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Studies along the Northwest Atlantic Ocean shelf break- the transition from continental shelf to slope- by researchers from Woods Hole Oceanographic Institution and Rutgers University are revealing connections between physical processes in the ocean...
It’s not everyday that I get to collect and gather data right alongside our...
Last week, Smithsonian research zoologists Dr. Jerry Harasewych and Dr. Martha...
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In the spring of 2011, a research crew from Oceana spent two months in the...

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Cooks Bay in Moorea is one of the places that researchers are scouring in their quest to collect one of every life form big enough to pick up with tweezers. In the background is Mt. Rotui—the Tahitian word for octopus. More about...
These cancer cells have been treated with discodermolide, a chemical...
Researchers with the Smithsonian's Deep Reef Observation Project (DROP)...

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The submersible Alvin carries scientists to the deep ocean, where they encounter amazing creatures and views of deep ocean...

The Ocean Blog

“It’s a little appreciated fact that most of the animals in our ocean make light,” says Edie Widder, biologist and deep sea explorer at ORCA. In this TED talk, she shows incredible film and photos...
Ice divers use a quadrat to study the density of creatures living on the underside of Arctic ice floes. A quadrat is a standardized square used to take sample measurements that allow researchers to...
Some of the most otherworldly animals—like those straight from a science fiction story—can be seen in the open ocean at night. By drifting in the blackwater in a scuba suit just under the surface,...
The Johnson-Sea-Link submersible reaches the ocean’s surface with a specimen of Keratoisis bamboo coral inside its collection box. Find out how ocean scientists study deep-sea corals in our Deep-sea...
A dive tender monitors the line connected to ice divers studying creatures living on the underside of the Arctic Sea ice .
On her maiden voyage the Royal Mail Ship Titanic struck an iceberg in the North Atlantic just before midnight on April 14th, 1912. Dr. Robert Ballard first discovered the ship's wreckage in 1985...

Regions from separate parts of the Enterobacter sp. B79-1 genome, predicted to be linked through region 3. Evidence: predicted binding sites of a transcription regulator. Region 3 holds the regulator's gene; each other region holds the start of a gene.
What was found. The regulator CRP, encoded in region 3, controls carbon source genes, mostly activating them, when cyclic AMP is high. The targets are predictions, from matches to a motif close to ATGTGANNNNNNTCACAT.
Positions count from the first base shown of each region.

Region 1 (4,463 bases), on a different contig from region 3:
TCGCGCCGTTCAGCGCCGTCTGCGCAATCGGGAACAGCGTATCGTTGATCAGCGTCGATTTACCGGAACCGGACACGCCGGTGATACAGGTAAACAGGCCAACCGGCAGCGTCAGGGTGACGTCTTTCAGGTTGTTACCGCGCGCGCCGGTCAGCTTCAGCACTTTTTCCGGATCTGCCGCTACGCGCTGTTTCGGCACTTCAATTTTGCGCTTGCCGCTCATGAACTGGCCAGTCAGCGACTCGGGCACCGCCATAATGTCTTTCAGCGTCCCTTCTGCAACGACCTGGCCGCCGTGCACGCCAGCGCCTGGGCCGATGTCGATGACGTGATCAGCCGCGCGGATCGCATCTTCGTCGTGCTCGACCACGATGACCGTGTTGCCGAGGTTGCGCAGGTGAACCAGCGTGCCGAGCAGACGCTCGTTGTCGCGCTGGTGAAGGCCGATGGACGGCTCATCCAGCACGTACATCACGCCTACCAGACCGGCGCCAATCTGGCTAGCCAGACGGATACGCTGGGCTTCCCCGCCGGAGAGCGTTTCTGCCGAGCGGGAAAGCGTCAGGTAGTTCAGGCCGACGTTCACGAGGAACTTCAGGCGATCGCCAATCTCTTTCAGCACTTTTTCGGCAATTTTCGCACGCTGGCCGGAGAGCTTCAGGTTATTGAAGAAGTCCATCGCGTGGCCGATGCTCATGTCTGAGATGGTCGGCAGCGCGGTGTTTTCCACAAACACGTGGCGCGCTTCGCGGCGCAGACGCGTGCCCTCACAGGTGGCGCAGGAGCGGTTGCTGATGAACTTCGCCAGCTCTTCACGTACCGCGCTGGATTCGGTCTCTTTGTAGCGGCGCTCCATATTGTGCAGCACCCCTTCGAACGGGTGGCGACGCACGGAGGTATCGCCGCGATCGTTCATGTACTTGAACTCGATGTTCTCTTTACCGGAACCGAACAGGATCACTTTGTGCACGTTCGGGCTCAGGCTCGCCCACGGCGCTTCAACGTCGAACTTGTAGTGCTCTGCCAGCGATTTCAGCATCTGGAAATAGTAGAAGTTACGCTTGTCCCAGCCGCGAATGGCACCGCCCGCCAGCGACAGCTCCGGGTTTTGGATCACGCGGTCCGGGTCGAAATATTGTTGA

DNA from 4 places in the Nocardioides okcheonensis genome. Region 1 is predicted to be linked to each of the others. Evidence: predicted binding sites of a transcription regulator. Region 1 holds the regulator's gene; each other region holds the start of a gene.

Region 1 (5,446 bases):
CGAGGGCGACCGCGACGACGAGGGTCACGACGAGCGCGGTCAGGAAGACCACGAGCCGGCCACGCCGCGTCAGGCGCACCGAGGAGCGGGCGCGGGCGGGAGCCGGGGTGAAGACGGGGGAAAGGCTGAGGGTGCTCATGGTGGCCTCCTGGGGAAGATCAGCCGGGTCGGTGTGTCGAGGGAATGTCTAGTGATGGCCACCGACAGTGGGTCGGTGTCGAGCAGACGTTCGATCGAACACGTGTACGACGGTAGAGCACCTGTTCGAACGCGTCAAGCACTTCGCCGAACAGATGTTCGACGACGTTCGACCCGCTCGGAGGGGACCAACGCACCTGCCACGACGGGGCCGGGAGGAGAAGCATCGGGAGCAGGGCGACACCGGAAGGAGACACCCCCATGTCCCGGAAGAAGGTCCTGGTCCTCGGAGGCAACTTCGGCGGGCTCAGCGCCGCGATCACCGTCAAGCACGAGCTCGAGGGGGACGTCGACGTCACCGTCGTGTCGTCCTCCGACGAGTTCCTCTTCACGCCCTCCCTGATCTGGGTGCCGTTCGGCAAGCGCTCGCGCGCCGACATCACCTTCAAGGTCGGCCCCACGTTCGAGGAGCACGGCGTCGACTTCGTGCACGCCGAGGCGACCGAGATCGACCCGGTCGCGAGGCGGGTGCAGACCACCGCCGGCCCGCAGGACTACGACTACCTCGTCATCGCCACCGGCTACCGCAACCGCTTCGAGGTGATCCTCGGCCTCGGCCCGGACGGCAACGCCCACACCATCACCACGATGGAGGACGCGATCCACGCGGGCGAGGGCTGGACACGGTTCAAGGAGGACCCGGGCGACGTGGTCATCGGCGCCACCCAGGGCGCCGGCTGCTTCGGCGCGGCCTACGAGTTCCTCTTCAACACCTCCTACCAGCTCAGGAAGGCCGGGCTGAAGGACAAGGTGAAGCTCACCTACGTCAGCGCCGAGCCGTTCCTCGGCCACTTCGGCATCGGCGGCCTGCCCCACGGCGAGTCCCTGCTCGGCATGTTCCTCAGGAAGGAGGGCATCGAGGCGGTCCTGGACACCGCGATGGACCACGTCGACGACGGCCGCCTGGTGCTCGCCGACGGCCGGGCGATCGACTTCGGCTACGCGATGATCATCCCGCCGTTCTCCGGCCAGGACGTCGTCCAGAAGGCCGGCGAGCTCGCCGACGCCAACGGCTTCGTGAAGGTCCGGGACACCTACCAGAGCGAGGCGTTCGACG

Using a drill, a team removes a chunk from the thick Arctic ice. Small samples are taken from where the ice meets liquid seawater. The ice is then melted for analysis.
On a beach in Piña, Panama the tide is rolling out. Faint outlines of skeletal remains rise above the sand. Smithsonian scientists Nicholas Pyenson and Aaron O'Dea along with a team of students...
Scientists in the Division of Fishes at the Smithsonian's National Museum of Natural History use X-ray imaging to study the complex bone structure and diversity of fish. This image gallery showcases...
Geo-archaeologist Jean-Daniel Stanley studies ancient settlements submerged near Egypt’s Nile Delta. Analyzing how natural and human-induced processes caused their sinking may help us protect...
Dr. Clyde Roper, squid expert, explains how he developed a passionate interest in the giant squid ( Architeuthis dux) in this excerpt of "Eyeball to Eyeball," an episode of Errol Morris' First Person...
Scripps Institution of Oceanography's FLoating Instrument Platform, or FLIP, conducts sea trials off San Diego in May 2009.
Off the coast of North Carolina, Dr. Martha Nizinski and Johnson Sea Link pilot Phil Santos descend through the water column toward the target site. During this dive, Nizinski will observe and record...
Watch a Discovery video on Smithsonian squid expert Clyde Roper’s search for giant squid in Kaikoura Canyon off the coast of New Zealand. More about giant squid can be found in our Giant Squid...
Cooks Bay in Moorea is one of the places that researchers are scouring in their quest to collect one of every life form big enough to pick up with tweezers. In the background is Mt. Rotui—the...
Underwater photographer, Brian Skerry, prepares for an icy dive off the coast of Hokkaido, Japan. With all the specialized gear and the large amount of travel necessary to take photos underwater,...
Join marine archeologists as they trace the history of the Trouvadore , a slave ship bound for Cuba that wrecked in the Turks and Caicos Islands in 1841, and the ship’s passengers unusual path to...
I still haven’t gotten beyond the ‘gee whiz’ factor of studying communities of animals in deep-sea coral habitats. Climbing over undersea mountains and along the steep cliffs of submarine canyons...
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